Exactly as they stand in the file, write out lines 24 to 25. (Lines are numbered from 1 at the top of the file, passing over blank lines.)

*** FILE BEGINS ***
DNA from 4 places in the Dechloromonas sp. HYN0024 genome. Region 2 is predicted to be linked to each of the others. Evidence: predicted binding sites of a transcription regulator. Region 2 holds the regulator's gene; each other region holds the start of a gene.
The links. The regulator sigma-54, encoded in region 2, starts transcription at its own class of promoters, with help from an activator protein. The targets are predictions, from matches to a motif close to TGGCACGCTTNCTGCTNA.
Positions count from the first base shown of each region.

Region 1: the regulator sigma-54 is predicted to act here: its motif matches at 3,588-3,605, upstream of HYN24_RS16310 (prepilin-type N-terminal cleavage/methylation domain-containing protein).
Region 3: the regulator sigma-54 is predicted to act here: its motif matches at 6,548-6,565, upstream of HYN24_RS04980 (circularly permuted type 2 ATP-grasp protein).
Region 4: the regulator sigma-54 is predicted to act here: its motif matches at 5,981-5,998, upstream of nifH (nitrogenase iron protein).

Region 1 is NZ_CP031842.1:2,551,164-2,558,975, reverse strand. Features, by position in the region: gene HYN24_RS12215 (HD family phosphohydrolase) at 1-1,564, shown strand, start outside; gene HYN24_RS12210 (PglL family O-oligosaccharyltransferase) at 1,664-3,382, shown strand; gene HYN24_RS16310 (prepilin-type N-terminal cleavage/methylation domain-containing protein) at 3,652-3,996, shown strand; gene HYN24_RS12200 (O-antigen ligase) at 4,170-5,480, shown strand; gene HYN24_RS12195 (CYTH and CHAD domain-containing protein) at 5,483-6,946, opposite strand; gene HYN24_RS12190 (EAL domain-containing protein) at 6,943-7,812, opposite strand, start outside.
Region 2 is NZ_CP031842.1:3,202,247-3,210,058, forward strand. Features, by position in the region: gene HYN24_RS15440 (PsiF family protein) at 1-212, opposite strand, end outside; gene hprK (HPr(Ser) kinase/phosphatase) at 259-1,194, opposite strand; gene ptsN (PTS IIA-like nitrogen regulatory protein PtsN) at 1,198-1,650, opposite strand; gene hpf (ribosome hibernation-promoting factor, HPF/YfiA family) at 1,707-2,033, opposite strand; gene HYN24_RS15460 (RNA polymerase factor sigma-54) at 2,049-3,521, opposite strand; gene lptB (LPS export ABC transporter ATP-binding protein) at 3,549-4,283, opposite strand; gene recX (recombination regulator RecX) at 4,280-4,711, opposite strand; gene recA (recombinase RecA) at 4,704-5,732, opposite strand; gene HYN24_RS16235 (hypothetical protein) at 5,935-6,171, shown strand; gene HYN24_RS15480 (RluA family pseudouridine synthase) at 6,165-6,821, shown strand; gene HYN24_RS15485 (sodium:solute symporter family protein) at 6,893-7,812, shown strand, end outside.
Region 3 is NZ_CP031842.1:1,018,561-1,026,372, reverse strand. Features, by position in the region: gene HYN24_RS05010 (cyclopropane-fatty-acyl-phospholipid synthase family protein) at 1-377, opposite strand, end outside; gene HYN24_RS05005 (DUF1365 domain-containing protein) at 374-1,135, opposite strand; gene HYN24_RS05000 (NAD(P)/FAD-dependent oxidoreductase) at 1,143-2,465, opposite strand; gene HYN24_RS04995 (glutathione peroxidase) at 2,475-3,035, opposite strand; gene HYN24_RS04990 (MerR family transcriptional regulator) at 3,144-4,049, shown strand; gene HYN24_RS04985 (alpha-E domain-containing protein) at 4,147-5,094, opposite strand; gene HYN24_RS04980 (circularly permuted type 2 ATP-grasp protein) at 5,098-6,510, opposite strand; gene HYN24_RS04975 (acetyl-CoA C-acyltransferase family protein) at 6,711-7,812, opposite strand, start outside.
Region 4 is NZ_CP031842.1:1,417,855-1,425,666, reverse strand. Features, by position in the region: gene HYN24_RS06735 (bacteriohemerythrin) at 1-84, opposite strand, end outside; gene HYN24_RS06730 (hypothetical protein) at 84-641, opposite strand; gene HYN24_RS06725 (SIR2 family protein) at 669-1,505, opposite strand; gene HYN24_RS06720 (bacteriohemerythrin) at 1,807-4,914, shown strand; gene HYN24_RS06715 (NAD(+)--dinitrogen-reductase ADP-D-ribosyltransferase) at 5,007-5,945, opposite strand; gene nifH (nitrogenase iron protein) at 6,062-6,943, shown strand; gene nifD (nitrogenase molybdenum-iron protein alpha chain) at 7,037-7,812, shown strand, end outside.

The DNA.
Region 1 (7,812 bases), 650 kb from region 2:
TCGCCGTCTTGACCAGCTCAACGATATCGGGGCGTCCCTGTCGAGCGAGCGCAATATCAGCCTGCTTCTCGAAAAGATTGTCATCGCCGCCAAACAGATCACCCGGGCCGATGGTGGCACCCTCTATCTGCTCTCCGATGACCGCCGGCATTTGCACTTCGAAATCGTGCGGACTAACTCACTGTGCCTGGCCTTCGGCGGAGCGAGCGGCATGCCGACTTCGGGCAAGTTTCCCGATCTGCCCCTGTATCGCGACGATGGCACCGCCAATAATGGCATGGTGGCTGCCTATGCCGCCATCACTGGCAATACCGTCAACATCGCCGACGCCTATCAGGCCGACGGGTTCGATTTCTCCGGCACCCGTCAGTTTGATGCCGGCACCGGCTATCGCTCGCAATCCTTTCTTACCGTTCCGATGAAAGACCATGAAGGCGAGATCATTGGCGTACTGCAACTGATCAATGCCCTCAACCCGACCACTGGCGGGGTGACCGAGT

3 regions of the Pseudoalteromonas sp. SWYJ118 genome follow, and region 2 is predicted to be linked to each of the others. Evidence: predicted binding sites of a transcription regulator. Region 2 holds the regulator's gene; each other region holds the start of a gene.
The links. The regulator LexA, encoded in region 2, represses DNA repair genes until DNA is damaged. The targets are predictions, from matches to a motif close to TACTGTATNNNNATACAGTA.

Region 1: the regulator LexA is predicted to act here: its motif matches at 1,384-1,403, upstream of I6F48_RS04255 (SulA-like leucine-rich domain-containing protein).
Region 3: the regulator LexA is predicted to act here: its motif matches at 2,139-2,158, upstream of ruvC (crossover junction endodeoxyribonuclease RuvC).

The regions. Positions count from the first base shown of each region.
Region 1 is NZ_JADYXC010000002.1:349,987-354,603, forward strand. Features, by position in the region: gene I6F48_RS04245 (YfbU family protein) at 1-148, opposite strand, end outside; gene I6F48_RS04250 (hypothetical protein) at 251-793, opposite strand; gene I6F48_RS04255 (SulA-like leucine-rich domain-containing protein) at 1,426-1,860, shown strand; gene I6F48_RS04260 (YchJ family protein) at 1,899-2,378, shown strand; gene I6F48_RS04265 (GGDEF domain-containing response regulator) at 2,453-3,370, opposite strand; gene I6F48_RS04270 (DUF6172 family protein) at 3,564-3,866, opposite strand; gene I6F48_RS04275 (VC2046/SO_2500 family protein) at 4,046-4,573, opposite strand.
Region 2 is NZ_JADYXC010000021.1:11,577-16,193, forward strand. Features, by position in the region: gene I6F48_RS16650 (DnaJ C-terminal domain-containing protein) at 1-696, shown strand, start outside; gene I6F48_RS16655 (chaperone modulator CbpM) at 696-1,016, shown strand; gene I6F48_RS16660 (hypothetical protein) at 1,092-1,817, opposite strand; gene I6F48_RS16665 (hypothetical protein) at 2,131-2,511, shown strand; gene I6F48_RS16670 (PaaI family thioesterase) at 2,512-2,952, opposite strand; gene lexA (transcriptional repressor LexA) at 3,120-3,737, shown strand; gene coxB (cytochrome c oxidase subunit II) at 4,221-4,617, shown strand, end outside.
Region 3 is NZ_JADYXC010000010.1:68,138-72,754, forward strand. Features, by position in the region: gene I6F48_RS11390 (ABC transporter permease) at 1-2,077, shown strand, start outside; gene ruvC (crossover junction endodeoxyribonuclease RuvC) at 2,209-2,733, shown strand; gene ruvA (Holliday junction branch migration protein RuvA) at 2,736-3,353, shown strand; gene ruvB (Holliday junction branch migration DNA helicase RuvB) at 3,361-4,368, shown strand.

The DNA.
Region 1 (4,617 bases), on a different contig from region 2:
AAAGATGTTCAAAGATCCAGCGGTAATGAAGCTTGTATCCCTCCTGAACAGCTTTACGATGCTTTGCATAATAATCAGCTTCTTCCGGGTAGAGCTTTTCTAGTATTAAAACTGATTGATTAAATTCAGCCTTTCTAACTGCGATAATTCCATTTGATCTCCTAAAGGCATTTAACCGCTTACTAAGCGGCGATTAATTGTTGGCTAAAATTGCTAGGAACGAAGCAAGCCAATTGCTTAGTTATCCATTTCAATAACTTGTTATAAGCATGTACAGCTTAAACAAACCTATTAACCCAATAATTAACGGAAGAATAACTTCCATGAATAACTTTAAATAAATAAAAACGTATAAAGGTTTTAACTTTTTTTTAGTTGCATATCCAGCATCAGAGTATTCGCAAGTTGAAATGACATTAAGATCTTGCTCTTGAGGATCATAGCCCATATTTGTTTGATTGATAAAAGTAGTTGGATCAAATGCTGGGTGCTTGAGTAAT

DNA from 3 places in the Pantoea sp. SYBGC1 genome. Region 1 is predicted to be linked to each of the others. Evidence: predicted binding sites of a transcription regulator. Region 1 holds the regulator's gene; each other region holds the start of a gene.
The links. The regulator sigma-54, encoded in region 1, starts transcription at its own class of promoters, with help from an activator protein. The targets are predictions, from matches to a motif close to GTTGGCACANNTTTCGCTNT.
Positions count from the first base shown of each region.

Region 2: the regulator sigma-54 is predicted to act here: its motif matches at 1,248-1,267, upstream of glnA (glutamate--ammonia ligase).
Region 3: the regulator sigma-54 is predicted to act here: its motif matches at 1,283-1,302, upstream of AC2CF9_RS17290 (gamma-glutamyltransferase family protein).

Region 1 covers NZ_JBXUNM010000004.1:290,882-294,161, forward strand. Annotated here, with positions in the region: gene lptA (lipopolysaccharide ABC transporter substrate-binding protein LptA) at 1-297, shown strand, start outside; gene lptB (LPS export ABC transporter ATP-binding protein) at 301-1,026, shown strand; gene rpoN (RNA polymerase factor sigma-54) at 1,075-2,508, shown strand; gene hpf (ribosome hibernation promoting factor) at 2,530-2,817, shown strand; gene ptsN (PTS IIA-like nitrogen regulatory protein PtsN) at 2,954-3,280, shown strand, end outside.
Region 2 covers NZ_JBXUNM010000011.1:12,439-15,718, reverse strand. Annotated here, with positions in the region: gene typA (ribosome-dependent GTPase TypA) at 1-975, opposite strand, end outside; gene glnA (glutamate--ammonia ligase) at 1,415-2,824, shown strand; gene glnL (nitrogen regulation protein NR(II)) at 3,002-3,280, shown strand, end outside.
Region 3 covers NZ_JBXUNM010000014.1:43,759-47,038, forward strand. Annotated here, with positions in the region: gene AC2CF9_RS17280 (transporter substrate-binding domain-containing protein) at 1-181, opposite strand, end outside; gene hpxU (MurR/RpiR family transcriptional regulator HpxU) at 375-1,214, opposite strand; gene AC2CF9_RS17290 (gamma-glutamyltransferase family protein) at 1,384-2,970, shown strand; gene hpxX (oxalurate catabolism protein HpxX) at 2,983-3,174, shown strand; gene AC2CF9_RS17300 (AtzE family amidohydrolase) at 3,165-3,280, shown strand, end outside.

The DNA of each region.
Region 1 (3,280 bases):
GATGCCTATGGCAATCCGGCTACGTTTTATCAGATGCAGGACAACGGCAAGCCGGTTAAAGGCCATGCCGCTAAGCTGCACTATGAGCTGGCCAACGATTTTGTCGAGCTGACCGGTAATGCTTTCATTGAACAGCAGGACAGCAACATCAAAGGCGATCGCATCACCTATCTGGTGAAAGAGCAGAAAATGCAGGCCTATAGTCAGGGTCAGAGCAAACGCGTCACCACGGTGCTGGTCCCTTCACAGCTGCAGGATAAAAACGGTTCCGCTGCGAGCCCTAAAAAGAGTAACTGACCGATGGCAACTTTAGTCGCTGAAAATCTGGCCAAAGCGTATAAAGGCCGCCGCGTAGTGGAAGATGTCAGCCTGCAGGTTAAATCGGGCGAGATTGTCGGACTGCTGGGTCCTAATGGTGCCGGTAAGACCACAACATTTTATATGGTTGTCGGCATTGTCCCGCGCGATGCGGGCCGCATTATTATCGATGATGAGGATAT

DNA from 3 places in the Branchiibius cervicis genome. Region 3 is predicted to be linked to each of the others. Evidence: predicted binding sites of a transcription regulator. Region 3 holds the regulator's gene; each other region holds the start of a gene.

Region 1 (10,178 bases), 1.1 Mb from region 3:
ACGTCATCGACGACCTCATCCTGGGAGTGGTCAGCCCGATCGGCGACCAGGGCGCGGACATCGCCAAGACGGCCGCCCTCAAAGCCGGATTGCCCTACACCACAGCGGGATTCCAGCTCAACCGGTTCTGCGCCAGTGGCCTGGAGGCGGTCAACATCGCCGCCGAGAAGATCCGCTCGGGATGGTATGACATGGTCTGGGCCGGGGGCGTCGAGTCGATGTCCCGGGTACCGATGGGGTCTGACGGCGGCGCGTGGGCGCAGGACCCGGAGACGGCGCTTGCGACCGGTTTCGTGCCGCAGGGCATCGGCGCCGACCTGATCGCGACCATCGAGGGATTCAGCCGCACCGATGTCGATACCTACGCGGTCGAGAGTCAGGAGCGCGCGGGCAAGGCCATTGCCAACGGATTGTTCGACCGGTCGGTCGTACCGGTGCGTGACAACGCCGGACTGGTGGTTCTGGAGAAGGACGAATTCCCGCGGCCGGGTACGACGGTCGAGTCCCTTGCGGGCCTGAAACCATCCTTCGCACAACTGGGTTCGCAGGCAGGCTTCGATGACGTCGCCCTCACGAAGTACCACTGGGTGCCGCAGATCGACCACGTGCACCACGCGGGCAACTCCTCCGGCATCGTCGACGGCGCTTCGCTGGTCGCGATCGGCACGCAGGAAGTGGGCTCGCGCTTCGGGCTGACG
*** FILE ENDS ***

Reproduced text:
AAAGATGTTCAAAGATCCAGCGGTAATGAAGCTTGTATCCCTCCTGAACAGCTTTACGATGCTTTGCATAATAATCAGCTTCTTCCGGGTAGAGCTTTTCTAGTATTAAAACTGATTGATTAAATTCAGCCTTTCTAACTGCGATAATTCCATTTGATCTCCTAAAGGCATTTAACCGCTTACTAAGCGGCGATTAATTGTTGGCTAAAATTGCTAGGAACGAAGCAAGCCAATTGCTTAGTTATCCATTTCAATAACTTGTTATAAGCATGTACAGCTTAAACAAACCTATTAACCCAATAATTAACGGAAGAATAACTTCCATGAATAACTTTAAATAAATAAAAACGTATAAAGGTTTTAACTTTTTTTTAGTTGCATATCCAGCATCAGAGTATTCGCAAGTTGAAATGACATTAAGATCTTGCTCTTGAGGATCATAGCCCATATTTGTTTGATTGATAAAAGTAGTTGGATCAAATGCTGGGTGCTTGAGTAAT

DNA from 3 places in the Pantoea sp. SYBGC1 genome. Region 1 is predicted to be linked to each of the others. Evidence: predicted binding sites of a transcription regulator. Region 1 holds the regulator's gene; each other region holds the start of a gene.